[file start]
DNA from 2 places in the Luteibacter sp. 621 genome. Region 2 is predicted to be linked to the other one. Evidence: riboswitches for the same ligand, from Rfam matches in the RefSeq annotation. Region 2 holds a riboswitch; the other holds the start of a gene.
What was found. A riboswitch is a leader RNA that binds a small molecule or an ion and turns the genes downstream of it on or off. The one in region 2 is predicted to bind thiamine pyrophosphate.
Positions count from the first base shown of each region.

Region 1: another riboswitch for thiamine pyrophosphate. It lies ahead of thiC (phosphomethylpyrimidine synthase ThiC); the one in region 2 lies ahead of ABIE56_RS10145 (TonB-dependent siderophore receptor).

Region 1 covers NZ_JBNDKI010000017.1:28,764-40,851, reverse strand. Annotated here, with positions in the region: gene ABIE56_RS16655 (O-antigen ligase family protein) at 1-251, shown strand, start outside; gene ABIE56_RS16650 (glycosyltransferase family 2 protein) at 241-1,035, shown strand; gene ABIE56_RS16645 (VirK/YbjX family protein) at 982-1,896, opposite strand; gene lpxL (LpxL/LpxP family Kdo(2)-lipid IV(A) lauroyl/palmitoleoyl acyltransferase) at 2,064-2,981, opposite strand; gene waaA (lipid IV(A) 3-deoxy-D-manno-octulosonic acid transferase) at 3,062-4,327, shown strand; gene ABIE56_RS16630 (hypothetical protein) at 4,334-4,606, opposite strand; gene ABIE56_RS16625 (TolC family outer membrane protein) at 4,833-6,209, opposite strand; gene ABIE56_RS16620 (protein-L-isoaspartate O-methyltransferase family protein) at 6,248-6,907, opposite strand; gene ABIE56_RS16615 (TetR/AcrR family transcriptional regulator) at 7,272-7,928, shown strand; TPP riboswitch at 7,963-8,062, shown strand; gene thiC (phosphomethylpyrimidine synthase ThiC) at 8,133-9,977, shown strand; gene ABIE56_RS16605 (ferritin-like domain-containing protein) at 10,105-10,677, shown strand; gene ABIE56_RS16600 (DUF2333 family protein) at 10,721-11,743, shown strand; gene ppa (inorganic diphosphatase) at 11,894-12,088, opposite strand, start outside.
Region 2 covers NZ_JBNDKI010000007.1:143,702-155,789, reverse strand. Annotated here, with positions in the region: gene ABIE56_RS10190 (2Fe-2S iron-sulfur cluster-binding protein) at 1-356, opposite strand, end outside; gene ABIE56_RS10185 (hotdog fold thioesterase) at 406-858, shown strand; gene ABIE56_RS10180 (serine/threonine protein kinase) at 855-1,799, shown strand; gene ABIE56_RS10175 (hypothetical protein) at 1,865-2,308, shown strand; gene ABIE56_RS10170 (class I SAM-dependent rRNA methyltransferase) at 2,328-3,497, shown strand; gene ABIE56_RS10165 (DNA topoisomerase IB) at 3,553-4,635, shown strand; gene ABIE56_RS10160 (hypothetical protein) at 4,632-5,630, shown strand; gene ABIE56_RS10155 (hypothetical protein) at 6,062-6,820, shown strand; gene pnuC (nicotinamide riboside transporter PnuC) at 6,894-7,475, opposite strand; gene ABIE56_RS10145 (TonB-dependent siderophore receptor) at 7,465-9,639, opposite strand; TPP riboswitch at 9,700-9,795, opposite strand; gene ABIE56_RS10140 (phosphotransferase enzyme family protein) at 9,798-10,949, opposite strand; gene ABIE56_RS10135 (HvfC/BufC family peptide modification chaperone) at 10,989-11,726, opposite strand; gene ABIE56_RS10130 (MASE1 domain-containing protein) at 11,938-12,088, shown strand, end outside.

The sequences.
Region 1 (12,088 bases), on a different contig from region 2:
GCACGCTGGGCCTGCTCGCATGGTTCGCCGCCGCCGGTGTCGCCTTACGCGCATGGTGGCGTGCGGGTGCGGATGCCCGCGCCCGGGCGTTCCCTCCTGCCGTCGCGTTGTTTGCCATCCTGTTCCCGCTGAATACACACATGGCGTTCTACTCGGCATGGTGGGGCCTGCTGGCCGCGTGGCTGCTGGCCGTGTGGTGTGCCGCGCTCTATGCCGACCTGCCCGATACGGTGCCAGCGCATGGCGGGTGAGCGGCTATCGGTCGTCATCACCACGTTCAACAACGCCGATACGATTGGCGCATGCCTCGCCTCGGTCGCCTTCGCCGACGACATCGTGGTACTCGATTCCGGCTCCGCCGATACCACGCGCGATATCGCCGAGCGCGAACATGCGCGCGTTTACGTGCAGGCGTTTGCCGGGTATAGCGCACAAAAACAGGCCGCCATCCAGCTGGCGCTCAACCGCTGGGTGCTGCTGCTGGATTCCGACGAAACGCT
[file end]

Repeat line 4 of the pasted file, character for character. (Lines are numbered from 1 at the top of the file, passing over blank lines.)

Region 1: another riboswitch for thiamine pyrophosphate. It lies ahead of thiC (phosphomethylpyrimidine synthase ThiC); the one in region 2 lies ahead of ABIE56_RS10145 (TonB-dependent siderophore receptor).